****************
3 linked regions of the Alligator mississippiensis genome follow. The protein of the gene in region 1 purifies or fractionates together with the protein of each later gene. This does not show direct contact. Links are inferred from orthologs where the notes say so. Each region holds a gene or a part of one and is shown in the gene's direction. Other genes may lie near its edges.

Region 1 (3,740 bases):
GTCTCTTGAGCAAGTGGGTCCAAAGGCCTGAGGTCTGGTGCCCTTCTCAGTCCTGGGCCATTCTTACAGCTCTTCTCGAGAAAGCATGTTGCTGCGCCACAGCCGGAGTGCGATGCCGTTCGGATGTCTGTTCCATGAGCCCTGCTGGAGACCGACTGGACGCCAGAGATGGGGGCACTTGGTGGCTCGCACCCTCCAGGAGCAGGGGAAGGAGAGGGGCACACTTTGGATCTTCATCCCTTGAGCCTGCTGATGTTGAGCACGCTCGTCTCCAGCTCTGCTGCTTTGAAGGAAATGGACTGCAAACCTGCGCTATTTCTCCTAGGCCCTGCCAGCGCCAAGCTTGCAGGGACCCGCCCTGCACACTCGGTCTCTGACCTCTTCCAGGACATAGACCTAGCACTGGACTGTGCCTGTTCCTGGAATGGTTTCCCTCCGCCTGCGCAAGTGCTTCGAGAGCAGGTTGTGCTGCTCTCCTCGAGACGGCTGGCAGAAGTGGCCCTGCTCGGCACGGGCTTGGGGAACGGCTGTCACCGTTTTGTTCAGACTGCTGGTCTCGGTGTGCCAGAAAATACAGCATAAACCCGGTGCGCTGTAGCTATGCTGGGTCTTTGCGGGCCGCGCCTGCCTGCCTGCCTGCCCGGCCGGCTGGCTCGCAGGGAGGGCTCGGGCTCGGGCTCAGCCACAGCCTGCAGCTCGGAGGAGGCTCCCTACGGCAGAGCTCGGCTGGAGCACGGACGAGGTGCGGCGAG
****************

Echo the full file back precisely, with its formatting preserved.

3 linked regions of the Alligator mississippiensis genome follow. The protein of the gene in region 1 purifies or fractionates together with the protein of each later gene. This does not show direct contact. Links are inferred from orthologs where the notes say so. Each region holds a gene or a part of one and is shown in the gene's direction. Other genes may lie near its edges.

Region 1 (3,740 bases):
GTCTCTTGAGCAAGTGGGTCCAAAGGCCTGAGGTCTGGTGCCCTTCTCAGTCCTGGGCCATTCTTACAGCTCTTCTCGAGAAAGCATGTTGCTGCGCCACAGCCGGAGTGCGATGCCGTTCGGATGTCTGTTCCATGAGCCCTGCTGGAGACCGACTGGACGCCAGAGATGGGGGCACTTGGTGGCTCGCACCCTCCAGGAGCAGGGGAAGGAGAGGGGCACACTTTGGATCTTCATCCCTTGAGCCTGCTGATGTTGAGCACGCTCGTCTCCAGCTCTGCTGCTTTGAAGGAAATGGACTGCAAACCTGCGCTATTTCTCCTAGGCCCTGCCAGCGCCAAGCTTGCAGGGACCCGCCCTGCACACTCGGTCTCTGACCTCTTCCAGGACATAGACCTAGCACTGGACTGTGCCTGTTCCTGGAATGGTTTCCCTCCGCCTGCGCAAGTGCTTCGAGAGCAGGTTGTGCTGCTCTCCTCGAGACGGCTGGCAGAAGTGGCCCTGCTCGGCACGGGCTTGGGGAACGGCTGTCACCGTTTTGTTCAGACTGCTGGTCTCGGTGTGCCAGAAAATACAGCATAAACCCGGTGCGCTGTAGCTATGCTGGGTCTTTGCGGGCCGCGCCTGCCTGCCTGCCTGCCCGGCCGGCTGGCTCGCAGGGAGGGCTCGGGCTCGGGCTCAGCCACAGCCTGCAGCTCGGAGGAGGCTCCCTACGGCAGAGCTCGGCTGGAGCACGGACGAGGTGCGGCGAG